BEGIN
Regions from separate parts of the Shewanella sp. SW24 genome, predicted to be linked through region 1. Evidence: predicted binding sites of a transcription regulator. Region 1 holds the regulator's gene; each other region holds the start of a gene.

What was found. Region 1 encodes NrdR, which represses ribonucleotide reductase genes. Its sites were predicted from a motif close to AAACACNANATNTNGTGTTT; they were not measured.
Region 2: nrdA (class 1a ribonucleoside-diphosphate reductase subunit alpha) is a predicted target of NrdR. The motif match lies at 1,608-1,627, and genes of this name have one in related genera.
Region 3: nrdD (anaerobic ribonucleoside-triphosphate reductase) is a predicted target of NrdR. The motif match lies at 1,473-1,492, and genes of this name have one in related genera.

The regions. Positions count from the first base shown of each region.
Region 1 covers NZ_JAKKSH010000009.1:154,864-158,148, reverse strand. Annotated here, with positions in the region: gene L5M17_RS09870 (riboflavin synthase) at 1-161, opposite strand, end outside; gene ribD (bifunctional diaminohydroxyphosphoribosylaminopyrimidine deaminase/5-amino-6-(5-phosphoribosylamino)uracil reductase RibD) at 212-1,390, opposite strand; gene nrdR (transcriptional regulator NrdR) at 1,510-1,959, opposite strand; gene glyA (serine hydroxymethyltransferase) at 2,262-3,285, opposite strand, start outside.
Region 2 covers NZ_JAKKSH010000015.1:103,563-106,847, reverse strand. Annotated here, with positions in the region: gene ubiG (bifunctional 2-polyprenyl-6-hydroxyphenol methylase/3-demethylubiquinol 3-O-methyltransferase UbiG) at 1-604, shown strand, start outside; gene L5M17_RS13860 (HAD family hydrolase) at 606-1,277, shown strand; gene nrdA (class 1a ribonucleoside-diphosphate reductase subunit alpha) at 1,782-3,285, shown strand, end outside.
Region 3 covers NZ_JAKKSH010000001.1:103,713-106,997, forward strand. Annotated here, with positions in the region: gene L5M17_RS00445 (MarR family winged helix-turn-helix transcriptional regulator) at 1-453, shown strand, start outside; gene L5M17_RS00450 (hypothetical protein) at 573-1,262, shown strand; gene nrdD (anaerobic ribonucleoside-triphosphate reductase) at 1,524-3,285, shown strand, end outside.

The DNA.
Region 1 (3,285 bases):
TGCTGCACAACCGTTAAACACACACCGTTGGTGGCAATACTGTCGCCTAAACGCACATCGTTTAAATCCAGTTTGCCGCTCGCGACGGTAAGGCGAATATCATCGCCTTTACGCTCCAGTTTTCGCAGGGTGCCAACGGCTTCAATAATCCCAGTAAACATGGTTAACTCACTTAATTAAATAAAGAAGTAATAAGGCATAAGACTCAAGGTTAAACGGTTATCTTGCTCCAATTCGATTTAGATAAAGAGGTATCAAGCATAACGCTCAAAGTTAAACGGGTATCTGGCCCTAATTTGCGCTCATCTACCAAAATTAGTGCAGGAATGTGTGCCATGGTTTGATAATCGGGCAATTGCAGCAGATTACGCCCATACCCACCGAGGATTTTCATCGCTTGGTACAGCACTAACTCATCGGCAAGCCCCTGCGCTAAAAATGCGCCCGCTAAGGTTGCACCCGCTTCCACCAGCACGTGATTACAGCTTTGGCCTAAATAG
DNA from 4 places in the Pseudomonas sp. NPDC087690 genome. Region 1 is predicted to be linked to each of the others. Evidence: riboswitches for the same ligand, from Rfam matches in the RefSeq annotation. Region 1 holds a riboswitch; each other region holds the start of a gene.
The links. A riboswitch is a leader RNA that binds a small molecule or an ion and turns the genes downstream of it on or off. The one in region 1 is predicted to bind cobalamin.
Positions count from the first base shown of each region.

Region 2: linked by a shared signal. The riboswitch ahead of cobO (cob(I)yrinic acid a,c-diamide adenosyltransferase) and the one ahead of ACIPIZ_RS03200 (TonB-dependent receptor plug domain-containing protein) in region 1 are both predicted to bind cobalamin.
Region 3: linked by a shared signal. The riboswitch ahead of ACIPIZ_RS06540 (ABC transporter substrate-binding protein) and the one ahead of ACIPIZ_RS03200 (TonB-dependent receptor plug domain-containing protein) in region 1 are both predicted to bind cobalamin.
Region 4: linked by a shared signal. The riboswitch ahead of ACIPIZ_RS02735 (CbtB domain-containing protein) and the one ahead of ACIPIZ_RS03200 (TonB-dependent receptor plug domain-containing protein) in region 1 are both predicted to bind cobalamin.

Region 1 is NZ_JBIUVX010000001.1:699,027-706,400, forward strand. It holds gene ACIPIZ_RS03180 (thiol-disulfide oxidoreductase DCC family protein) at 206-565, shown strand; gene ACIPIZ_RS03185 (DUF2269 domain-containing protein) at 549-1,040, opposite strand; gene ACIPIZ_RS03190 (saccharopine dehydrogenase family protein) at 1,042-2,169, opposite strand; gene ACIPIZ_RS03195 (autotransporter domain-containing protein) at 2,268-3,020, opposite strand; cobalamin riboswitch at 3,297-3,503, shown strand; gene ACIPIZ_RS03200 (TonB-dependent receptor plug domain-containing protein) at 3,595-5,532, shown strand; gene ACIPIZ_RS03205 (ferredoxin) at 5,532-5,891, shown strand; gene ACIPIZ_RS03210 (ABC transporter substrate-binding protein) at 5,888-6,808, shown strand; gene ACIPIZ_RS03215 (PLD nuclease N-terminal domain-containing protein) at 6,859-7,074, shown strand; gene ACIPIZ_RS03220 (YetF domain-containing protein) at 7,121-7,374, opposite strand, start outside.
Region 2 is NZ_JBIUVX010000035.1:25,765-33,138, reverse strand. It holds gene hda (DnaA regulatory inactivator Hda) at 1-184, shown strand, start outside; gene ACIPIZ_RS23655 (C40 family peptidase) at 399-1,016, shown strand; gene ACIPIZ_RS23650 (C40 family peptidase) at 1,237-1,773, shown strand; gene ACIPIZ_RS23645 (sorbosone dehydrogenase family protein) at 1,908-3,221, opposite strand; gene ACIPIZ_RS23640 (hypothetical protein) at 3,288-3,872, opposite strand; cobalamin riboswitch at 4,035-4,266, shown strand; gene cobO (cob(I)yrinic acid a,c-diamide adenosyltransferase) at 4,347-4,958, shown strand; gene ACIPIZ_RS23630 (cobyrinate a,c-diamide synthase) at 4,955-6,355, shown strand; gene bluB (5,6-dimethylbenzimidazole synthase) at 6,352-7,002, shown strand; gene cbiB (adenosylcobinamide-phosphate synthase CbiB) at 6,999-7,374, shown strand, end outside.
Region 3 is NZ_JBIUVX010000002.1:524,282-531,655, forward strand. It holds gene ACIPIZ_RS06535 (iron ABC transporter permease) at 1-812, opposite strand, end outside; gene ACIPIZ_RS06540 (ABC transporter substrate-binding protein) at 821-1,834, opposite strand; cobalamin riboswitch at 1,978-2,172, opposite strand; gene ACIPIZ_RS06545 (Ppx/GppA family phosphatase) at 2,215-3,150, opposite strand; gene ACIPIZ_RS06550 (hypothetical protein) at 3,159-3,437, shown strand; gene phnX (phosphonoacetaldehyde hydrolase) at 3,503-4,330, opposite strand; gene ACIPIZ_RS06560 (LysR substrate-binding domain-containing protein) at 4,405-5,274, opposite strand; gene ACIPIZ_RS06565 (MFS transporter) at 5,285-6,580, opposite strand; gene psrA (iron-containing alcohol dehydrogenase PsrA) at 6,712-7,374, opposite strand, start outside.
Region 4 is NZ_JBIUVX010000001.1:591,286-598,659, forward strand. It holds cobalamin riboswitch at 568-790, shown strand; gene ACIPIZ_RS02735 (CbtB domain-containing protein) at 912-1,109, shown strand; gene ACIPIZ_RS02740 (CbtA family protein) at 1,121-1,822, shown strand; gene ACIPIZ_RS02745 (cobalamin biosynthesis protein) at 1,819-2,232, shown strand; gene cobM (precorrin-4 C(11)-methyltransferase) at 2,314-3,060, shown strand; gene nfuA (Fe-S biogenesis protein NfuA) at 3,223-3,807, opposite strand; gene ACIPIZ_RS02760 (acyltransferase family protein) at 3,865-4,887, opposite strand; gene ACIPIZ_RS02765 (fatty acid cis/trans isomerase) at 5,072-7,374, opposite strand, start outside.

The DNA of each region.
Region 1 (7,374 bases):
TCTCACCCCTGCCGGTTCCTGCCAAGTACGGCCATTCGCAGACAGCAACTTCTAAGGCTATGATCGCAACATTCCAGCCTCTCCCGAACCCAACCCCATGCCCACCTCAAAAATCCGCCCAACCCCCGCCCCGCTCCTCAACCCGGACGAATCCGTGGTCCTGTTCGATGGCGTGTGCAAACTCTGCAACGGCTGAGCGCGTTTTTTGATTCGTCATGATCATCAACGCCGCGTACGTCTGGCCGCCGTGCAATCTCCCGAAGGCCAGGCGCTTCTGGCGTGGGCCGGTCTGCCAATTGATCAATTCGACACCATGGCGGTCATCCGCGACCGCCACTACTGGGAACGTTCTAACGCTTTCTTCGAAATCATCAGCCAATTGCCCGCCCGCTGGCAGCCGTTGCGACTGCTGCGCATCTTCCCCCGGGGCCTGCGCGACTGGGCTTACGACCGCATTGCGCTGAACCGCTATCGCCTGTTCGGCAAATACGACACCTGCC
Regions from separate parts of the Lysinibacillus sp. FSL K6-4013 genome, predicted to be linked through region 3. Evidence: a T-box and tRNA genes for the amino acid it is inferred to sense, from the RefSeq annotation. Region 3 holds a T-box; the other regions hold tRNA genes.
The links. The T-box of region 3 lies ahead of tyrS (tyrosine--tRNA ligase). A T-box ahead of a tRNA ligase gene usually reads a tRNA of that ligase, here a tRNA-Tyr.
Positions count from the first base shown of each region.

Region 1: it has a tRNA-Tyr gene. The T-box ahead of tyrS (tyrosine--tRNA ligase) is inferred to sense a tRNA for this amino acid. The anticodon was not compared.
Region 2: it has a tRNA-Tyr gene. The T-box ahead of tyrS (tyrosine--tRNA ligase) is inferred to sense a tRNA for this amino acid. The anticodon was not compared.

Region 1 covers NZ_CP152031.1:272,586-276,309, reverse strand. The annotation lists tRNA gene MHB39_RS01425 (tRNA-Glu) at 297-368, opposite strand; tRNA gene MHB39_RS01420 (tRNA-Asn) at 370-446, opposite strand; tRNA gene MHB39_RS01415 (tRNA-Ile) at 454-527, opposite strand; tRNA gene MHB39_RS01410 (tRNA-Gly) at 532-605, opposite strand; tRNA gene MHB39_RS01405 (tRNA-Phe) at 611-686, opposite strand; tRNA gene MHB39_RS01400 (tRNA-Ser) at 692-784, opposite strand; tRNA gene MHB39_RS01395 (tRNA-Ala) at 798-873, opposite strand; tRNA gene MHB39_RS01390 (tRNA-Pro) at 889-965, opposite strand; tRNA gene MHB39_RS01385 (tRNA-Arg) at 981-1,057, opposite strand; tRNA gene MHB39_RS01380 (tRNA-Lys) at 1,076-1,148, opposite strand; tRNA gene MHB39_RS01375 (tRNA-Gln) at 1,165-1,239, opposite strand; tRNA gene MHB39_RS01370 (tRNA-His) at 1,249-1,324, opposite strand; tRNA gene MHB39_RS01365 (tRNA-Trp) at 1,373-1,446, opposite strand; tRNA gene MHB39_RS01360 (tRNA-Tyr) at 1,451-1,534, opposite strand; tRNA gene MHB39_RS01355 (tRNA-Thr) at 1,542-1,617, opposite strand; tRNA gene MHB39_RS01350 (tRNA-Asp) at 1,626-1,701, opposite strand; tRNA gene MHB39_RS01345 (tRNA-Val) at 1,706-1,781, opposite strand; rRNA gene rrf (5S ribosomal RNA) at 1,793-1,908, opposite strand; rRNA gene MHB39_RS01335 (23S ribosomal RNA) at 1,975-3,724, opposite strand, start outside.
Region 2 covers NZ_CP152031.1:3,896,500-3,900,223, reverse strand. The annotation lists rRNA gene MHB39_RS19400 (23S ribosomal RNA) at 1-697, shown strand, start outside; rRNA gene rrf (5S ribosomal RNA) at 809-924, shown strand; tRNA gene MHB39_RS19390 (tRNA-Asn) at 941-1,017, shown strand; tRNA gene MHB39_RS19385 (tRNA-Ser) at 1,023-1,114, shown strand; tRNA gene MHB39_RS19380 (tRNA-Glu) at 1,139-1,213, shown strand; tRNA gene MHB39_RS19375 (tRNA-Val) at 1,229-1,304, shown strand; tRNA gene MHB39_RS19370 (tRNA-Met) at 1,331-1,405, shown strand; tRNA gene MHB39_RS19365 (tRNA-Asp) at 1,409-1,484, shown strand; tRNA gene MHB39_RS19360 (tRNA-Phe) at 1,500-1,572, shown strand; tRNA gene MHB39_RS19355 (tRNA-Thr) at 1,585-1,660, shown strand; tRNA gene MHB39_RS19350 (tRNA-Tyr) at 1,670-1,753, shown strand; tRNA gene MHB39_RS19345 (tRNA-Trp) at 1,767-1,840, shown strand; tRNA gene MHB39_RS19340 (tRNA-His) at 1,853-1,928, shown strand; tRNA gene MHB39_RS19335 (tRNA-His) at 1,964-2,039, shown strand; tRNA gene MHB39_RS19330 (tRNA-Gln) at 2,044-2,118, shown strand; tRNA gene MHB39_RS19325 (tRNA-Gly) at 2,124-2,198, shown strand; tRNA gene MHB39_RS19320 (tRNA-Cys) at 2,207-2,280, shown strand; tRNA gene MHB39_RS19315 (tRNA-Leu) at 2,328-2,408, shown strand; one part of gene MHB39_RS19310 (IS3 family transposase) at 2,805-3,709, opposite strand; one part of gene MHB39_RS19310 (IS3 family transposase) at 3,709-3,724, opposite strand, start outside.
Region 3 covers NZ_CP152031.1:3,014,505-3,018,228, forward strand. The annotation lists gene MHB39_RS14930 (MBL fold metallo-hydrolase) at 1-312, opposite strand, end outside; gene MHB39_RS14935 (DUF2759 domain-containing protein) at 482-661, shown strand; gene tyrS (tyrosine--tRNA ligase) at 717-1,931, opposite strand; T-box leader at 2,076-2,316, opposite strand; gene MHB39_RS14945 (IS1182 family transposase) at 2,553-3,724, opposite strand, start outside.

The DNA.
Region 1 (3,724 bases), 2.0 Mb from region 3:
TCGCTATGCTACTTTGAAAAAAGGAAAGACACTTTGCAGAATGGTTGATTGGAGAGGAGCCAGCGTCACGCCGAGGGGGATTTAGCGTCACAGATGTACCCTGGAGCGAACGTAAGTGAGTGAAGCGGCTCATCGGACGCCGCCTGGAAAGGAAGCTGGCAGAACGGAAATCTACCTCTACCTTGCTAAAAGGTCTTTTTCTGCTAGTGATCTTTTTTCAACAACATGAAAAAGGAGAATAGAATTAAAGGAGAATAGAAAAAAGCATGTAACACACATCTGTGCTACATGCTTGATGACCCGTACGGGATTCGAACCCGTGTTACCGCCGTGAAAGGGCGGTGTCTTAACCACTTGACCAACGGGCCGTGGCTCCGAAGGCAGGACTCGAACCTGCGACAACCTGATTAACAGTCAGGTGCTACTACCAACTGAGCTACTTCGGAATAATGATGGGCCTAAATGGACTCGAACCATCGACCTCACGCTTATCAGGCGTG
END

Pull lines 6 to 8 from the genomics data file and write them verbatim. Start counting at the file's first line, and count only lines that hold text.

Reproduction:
Region 1 covers NZ_JAKKSH010000009.1:154,864-158,148, reverse strand. Annotated here, with positions in the region: gene L5M17_RS09870 (riboflavin synthase) at 1-161, opposite strand, end outside; gene ribD (bifunctional diaminohydroxyphosphoribosylaminopyrimidine deaminase/5-amino-6-(5-phosphoribosylamino)uracil reductase RibD) at 212-1,390, opposite strand; gene nrdR (transcriptional regulator NrdR) at 1,510-1,959, opposite strand; gene glyA (serine hydroxymethyltransferase) at 2,262-3,285, opposite strand, start outside.
Region 2 covers NZ_JAKKSH010000015.1:103,563-106,847, reverse strand. Annotated here, with positions in the region: gene ubiG (bifunctional 2-polyprenyl-6-hydroxyphenol methylase/3-demethylubiquinol 3-O-methyltransferase UbiG) at 1-604, shown strand, start outside; gene L5M17_RS13860 (HAD family hydrolase) at 606-1,277, shown strand; gene nrdA (class 1a ribonucleoside-diphosphate reductase subunit alpha) at 1,782-3,285, shown strand, end outside.
Region 3 covers NZ_JAKKSH010000001.1:103,713-106,997, forward strand. Annotated here, with positions in the region: gene L5M17_RS00445 (MarR family winged helix-turn-helix transcriptional regulator) at 1-453, shown strand, start outside; gene L5M17_RS00450 (hypothetical protein) at 573-1,262, shown strand; gene nrdD (anaerobic ribonucleoside-triphosphate reductase) at 1,524-3,285, shown strand, end outside.